Anyone involved in politics knows these people. They tend to be ferociously ambitious without having a reason to be so. They’re the sort of people about whom you ask, ‘What are they in politics to achieve?’. They’re also the answer to why lobbying is so successful and so influential.
Say you are one of these ambitious, amoral go-getting types, and that your only real objective is to get elected regardless of what happens afterwards. You want to become an MP, or a councillor, purely for the prestige and not for any particular burning political passion. Your relentless focus on your ambition means that you eventually find yourself in Westminster. What do you do when you’re there? Do you spinelessly toe the party line in hope of sliding into a ministerial position? Of course you do. But what else do you do? Being snivelling toady can’t take up all your time. And, all of a sudden, all these other important people want to meet with you and talk about an issue dear to their hearts – and about which, in your newly elevated state, you can make a difference. So, you do so, and get a celebratory slap on the back and an invite to lavish annual dinner. You haven’t taken any bribes, but you’ve certainly been paid in prestige. That’s why you got into politics, after all.
The ambitious are perfect targets for lobbyists, whose goal is to tickle the self-esteem part of their brain with the intention of getting something out of it. They’re in every party (yes, even the Lib Dems) and they, more than anything else, are the cancer at the heart of our politics. They are the Empty Politicians; those waiting to be filled up with ideas not of their own design by people with money to spend. They are the enemy. They are why you campaign at a grassroots level, to secure the election not simply of your party but of those you actively want to be elected.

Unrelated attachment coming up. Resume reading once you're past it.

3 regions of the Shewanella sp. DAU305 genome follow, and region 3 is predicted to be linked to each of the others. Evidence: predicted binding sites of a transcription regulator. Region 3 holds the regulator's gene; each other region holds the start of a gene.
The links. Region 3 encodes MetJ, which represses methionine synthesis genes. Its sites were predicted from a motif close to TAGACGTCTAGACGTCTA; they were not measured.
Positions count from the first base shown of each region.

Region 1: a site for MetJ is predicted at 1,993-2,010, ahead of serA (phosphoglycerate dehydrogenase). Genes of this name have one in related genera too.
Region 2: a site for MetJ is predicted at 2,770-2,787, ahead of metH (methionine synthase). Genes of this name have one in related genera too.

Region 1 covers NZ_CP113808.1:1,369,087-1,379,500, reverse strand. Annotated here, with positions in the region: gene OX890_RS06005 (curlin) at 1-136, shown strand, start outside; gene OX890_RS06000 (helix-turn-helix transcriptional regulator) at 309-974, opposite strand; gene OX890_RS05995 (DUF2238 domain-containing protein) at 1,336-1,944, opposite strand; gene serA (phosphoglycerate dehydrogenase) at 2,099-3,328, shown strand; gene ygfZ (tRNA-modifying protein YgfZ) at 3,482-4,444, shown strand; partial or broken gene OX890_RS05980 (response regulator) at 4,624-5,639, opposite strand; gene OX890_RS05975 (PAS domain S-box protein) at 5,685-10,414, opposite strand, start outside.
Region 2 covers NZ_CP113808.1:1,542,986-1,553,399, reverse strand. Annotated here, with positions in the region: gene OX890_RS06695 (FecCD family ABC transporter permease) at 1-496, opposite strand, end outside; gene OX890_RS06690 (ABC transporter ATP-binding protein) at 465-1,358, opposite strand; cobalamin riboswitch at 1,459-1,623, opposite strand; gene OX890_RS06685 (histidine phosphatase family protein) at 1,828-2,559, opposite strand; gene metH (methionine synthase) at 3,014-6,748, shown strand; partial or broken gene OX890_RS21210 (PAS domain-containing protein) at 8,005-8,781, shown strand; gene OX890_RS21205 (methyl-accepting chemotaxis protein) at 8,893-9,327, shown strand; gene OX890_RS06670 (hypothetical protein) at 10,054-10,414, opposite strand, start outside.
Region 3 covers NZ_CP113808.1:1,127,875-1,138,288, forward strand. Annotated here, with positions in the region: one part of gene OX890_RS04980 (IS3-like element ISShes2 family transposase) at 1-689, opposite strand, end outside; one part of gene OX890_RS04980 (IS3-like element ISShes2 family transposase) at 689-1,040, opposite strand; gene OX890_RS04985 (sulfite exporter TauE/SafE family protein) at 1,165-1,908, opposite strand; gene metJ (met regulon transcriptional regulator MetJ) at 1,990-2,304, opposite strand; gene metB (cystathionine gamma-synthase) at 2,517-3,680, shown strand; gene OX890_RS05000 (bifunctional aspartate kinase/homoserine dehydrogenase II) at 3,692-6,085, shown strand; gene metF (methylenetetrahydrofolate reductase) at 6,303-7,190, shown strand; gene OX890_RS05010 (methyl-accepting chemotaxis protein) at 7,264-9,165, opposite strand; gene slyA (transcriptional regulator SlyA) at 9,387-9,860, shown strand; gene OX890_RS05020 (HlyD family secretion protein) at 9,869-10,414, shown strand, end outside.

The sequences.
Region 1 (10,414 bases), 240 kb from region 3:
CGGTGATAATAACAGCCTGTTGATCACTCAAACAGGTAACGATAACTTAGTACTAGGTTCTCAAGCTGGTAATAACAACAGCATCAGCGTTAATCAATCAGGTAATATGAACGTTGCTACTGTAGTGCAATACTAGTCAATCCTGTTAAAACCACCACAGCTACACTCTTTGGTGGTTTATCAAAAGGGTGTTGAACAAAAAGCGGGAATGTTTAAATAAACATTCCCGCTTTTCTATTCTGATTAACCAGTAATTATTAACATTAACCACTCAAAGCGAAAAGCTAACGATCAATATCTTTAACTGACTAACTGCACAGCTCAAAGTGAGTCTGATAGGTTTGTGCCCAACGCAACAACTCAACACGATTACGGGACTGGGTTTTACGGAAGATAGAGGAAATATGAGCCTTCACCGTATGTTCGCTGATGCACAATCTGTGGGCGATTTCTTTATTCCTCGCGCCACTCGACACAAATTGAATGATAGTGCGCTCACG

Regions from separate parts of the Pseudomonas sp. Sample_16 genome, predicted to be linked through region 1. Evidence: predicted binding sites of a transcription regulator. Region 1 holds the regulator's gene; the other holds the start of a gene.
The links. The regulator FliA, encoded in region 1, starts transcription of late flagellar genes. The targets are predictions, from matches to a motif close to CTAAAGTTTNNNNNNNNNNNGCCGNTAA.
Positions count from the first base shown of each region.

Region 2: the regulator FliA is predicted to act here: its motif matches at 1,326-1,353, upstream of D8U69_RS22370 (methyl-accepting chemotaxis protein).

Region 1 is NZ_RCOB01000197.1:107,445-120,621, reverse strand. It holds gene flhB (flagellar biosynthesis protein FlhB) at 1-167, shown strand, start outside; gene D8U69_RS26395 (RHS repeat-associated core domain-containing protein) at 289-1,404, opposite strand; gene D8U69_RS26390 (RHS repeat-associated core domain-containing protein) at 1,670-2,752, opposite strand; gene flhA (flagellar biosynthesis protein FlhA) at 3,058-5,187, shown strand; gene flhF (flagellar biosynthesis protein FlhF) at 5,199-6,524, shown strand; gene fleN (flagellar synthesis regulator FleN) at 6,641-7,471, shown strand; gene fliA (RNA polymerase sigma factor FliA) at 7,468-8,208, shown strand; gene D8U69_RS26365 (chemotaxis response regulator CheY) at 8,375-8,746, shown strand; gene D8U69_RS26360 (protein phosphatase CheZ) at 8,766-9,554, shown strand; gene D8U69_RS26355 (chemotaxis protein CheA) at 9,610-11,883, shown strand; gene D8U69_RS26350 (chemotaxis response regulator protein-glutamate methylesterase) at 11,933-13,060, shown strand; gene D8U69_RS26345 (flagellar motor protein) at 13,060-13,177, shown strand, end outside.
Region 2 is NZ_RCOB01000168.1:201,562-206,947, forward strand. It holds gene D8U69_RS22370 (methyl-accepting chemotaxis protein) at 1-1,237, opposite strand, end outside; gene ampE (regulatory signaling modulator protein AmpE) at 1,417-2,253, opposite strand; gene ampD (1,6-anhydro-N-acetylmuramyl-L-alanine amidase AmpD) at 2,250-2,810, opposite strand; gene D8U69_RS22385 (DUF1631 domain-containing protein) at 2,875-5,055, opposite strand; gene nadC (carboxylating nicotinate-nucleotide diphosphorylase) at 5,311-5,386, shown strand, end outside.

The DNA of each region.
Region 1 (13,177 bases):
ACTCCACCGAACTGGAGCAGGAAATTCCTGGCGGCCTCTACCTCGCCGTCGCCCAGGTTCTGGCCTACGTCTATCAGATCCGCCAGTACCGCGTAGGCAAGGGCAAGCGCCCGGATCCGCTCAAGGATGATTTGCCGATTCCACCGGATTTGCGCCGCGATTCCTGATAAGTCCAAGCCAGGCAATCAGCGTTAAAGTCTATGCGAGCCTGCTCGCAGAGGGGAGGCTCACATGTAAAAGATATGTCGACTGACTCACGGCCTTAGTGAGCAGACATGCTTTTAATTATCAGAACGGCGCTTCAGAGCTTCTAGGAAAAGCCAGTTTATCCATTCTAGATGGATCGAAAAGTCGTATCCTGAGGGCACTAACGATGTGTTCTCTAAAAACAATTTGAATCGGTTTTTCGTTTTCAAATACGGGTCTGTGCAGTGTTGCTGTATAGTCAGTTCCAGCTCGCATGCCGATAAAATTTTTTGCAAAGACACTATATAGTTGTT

Non-politicians often make the mistake of assuming that politicians are all the same. They’re not. And it’s the job of footsoldiers such as Sagar latterly was to work to winnow out the Empty from amongst them.
May 13, 2010
Labour (or someone who looks really, really like them) have quickly whipped up a campaign website at http://www.noto55.com/ in opposition to the coalition government’s move to remove the power to dissolve parliament from the Prime Minister and change it to require a vote of 55% of parliament. Initially, the site claimed that the 55% rule referred to a vote of no confidence, but has since been amended to reflect reality slightly more accurately:
“This campaign originally stated that the government planned to introduce a 55% threshold on votes of no confidence. This was incorrect, but the effect of introducing this ‘dissolution vote’ is the same: that a successful vote of no confidence in the government would no longer lead to the dissolution of Parliament.”
Let’s go through the reasons why this is stupid. Before this move, only the Prime Minister had the power to call an election by going to the palace and asking the Queen to dissolve parliament. The PM could do this whenever they chose, but was required to do so after a maximum of five years following the previous election. A vote of no confidence is a vote in the House of Commons in which the ruling party (or parties, natch) is defeated on the Queen’s Speech, the Budget or a specific early day motion. Convention then usually requires the PM to go to the palace to ask for a dissolution.
That’s right, convention. Even if a government has lost the confidence of the house (and cannot therefore get through any legislation), it can still legally remain in office. However, under the LibCon proposals, it cannot do so any longer if 55% of parliament vote for a dissolution. This is obviously 5% more than the 50%+1 required for a vote of no confidence, but Labour’s claims that it represents a danger to democracy are rather rendered stupid when one remembers that the devolved governments they set up in Scotland and Wales both require 66% of their respective representatives to vote in favour of dissolution. This is because the systems used to elect those representatives are much more proportional than that used for Westminster, and hence much more likely to be unstable with a low threshold for confidence votes – c.f. the Weimar Republic. This is because it allows small parties to bring down a government without simultaneously ensuring they have enough support to form a government themselves.
We are now in an era of coalition government, and with the advent of a marginally improved electoral system in AV, are much more likely to see this continue for the forseeable future. People in favour of voting reform should look at examples of how PR works in Europe before assuming this is as anti-democratic as Labour would have you believe, while simultaneously reminding themselves that Labour don’t really believe it’s anti-democratic otherwise they wouldn’t have put it in place themselves.